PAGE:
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What inspired you to become a nutritionist?

Written by Catherine Saxelby on Wednesday, 09 March 2022.
Tagged: health, healthy eating, healthy lifestyle, nutrition, wellness, writing

What inspired you to become a nutritionist?
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It all started with my Year 10 science teacher! Thanks to her, I really loved the subject of science and managed to do well in it for my last three years of high school.

Now, I realise how fortunate I was. I later discovered that many girls loathe Chemistry, Physics, Biology, Geology and Maths. In fact, anything to do with numbers and scientific jargon. I put this down to poor teaching because, if you can learn the right way as I did (and have a modicum of maths understanding), then the subject is a joy to learn! But that’s just me.

I had the most wonderful and dedicated science teacher for Years 10, 11 and 12. Her name was Sister Emmanuel, because I went to a Catholic all-girls school run by the Sisters of Mercy (or as we girls called them, the ‘Sisters of No Mercy’!).

She was a most accomplished teacher, who built our knowledge gradually and sequentially over those three years. She helped us really understand organic chemistry or the nitrogen cycle, although I do admit I did struggle a bit with Physics (all those scalars and vectors and weird stuff).

What I liked about science and maths was that you had ONE right answer. In maths, for example, when you finished working out a formula, you got a result – which was either right or wrong. Easy. Maybe the correct answer was 165, let’s say. Unlike an essay for English … I never understood why I only got 11 out of 20, because it was so subjective. And I was hopeless at it!

Tackling science at university

 Because I loved the subject, I decided to study a basic Science Degree at Sydney University. I was going to save the world through research and knowledge! My first year was common with both Engineering and Medicine students – except that the Med kids also had to study Introductory Anatomy as a group. We all sat through lectures on Pure Maths, Applied Maths, Chemistry (my love) and Physics.

I also studied Biology, although some kids chose Geology. I guess this was to bring us all up to the same teaching standard, because we’d come from wildly different schools and learning backgrounds.

During this first year, which was made up of lectures and pre-recorded video replays to huge lecture theatres of students, plus three-hour pracs on three of my afternoons, from 2 to 5 pm, I realised that, even though I’d only studied 2F Science, not the higher Level 1, my knowledge base was solid. I should have done Level 1 but, in their wisdom, the good nuns thought that girls didn’t need ‘high-order’ science, or maths for that matter.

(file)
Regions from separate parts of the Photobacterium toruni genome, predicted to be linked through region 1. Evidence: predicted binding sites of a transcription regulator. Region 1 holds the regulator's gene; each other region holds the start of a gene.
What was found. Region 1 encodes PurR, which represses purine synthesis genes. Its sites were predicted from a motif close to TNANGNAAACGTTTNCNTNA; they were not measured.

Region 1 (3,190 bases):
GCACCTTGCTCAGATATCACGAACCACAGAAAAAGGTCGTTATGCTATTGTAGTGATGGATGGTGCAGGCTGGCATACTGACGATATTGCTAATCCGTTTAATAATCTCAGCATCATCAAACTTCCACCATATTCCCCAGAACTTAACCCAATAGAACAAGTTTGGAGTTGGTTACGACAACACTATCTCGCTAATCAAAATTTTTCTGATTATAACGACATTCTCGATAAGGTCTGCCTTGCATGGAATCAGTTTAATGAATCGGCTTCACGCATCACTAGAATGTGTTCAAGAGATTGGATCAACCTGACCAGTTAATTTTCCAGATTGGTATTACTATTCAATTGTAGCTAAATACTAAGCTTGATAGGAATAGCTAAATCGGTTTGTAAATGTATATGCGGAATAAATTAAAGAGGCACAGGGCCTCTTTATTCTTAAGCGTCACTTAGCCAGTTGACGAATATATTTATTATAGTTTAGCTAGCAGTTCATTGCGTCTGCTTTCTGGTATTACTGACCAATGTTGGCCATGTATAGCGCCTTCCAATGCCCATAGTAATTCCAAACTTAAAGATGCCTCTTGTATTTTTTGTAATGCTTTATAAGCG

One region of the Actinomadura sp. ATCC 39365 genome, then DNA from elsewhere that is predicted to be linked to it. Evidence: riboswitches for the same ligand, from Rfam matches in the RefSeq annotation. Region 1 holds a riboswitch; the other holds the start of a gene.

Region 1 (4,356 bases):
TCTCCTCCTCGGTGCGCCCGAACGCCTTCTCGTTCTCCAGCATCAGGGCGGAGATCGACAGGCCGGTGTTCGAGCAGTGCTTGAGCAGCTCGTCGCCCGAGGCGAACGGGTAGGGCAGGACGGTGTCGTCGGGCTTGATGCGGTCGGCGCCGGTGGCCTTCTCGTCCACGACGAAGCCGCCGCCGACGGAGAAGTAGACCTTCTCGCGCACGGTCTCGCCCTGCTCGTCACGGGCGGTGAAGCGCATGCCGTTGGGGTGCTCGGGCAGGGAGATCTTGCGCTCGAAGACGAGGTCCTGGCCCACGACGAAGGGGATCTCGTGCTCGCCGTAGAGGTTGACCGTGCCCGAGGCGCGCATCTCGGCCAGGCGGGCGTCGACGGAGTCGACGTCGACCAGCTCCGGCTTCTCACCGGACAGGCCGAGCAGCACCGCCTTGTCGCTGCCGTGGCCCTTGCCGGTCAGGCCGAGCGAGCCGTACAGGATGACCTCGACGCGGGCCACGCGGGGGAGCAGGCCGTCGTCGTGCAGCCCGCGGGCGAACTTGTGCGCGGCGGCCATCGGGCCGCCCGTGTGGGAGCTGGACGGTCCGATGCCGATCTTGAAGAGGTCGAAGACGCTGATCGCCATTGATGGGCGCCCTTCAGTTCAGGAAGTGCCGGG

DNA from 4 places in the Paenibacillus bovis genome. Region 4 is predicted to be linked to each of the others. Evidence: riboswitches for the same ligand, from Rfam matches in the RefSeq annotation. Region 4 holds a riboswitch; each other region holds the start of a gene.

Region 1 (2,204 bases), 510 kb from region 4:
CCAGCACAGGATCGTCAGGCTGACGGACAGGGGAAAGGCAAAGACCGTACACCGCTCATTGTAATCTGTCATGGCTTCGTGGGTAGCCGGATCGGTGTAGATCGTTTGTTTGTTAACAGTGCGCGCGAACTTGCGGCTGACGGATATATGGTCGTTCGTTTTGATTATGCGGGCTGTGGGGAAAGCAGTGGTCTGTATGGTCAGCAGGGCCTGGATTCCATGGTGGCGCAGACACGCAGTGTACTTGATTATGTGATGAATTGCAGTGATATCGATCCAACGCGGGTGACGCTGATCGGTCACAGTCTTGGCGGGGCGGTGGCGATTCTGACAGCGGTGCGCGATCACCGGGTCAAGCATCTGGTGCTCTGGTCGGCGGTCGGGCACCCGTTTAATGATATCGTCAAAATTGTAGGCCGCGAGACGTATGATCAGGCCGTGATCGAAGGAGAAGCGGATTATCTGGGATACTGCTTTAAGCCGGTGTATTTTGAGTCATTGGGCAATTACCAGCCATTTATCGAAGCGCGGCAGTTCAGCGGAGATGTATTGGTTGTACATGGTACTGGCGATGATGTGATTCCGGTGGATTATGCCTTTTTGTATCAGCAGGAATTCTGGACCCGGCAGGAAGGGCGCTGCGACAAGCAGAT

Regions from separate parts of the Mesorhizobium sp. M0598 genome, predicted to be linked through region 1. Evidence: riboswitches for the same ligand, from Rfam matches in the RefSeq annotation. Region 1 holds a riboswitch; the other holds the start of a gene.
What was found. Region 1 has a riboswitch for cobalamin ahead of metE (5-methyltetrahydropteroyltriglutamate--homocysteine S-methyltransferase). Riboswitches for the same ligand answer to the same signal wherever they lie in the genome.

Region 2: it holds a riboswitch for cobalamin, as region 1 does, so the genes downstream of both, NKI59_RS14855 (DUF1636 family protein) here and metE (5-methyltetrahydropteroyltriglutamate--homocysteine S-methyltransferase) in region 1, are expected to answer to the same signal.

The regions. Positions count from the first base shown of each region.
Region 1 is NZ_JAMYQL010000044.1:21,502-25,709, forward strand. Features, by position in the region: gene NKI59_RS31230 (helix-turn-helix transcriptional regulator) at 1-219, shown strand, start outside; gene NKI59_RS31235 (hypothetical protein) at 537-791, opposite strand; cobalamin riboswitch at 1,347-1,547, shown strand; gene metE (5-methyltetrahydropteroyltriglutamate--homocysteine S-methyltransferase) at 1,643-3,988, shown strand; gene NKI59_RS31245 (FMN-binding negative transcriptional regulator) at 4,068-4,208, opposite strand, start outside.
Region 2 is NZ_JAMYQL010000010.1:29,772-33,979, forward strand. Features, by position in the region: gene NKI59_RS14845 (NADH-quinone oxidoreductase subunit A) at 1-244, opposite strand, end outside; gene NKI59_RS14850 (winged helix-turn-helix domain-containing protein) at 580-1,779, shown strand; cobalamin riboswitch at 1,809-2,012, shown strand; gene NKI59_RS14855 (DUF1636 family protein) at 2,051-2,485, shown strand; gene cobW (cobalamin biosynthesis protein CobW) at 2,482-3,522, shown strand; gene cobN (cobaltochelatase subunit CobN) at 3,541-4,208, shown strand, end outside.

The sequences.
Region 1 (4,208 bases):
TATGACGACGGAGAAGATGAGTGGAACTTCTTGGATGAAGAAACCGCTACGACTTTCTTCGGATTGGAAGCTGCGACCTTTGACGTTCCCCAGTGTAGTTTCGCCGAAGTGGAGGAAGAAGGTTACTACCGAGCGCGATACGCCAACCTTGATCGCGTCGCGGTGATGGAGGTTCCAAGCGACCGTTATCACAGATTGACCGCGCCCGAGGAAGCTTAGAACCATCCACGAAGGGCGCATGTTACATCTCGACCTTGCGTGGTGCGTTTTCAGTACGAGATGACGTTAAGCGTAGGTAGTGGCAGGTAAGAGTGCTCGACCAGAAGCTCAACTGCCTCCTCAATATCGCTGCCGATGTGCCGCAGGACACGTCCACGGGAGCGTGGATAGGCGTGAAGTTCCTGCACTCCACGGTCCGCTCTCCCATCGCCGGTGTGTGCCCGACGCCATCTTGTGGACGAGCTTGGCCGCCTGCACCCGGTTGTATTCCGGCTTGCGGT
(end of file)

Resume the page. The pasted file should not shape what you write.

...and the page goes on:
After all, we were only marking time until we got married and settled down to domestic bliss! Most of my school friends ended up becoming teachers, but there was no way was I going to.

The nuns were great teachers of the Arts, and the girls at our school excelled at English, History, Geography and Music (subjects in which the nuns were accomplished) and they regularly won top student marks or awards in eisteddfods.

 Year 2 at Uni

 By my second year at uni, I could finally select some of the subjects I was interested in, as long as they made up the required points to qualify me for a degree. I delved into Organic Chemistry, Biochemistry 1, Physiology 1 and Pure Mathematics (which seems useless now but, by golly, did it stretch the mind!)

It was all interesting and there was so much to learn. You had to be disciplined in keeping notes and filing them into separate folders at the end of each week, otherwise, you quickly lost track of what was what. When it came time to study at the end of each term, this organisation paid off, because you could grab a folder of your notes and focus on that.

Remember, this was in the days before you could download a Powerpoint or watch the lecturer deliver the content online. Back then, if you missed a lecture (typically hand-written in chalk on the blackboard), you begged your mates for theirs to copy. It was a tough way to learn – but it worked.

We had some fun pracs in the old sandstone building on campus, which had been purpose-built for the Faculty of Medicine. In one Physiology lab, we undergrads were allowed to dissect mice, stunning them first then injecting anaesthetic and measuring their heart rate. This wouldn’t happen these days.

On to studying nutrition

 I enjoyed my second year but soon realised that there were only two job prospects:

(1) becoming a teacher, which was not something I desired (hey, I’d just finished 13 years of schooling!);


(2) working in a smelly laboratory, where the chances were high that I’d singe my eyelashes over the bunsen burner flame!

Somehow that year, I stumbled over Sydney Uni’s Graduate Diploma of Nutrition and Dietetics (these days, it’s a five-year Master’s degree). This course really resonated with me. Here, I could discover everything about food and diets, while still keeping up with my love of chemistry and biochemistry. I would learn all the compounds that make up food, as well as research different diets and eating strategies.

This was for me; I worked out that all I needed to meet their pre-requisites were Biochem and Physiology. It was my way forward.

Ever since I was 16, I’ve had an ‘obsession’ with diets and dieting. I always thought I was too fat – because I didn’t look like the models in the teen magazines I loved to flip through. I used to come home from school, make myself a snack and flick through those glossy mags. It was my little escape from a ho-hum household and protected upbringing.

So you can see how learning about the composition of different foods and how to combine them to eat for optimum health means you’re no longer worried about being fat.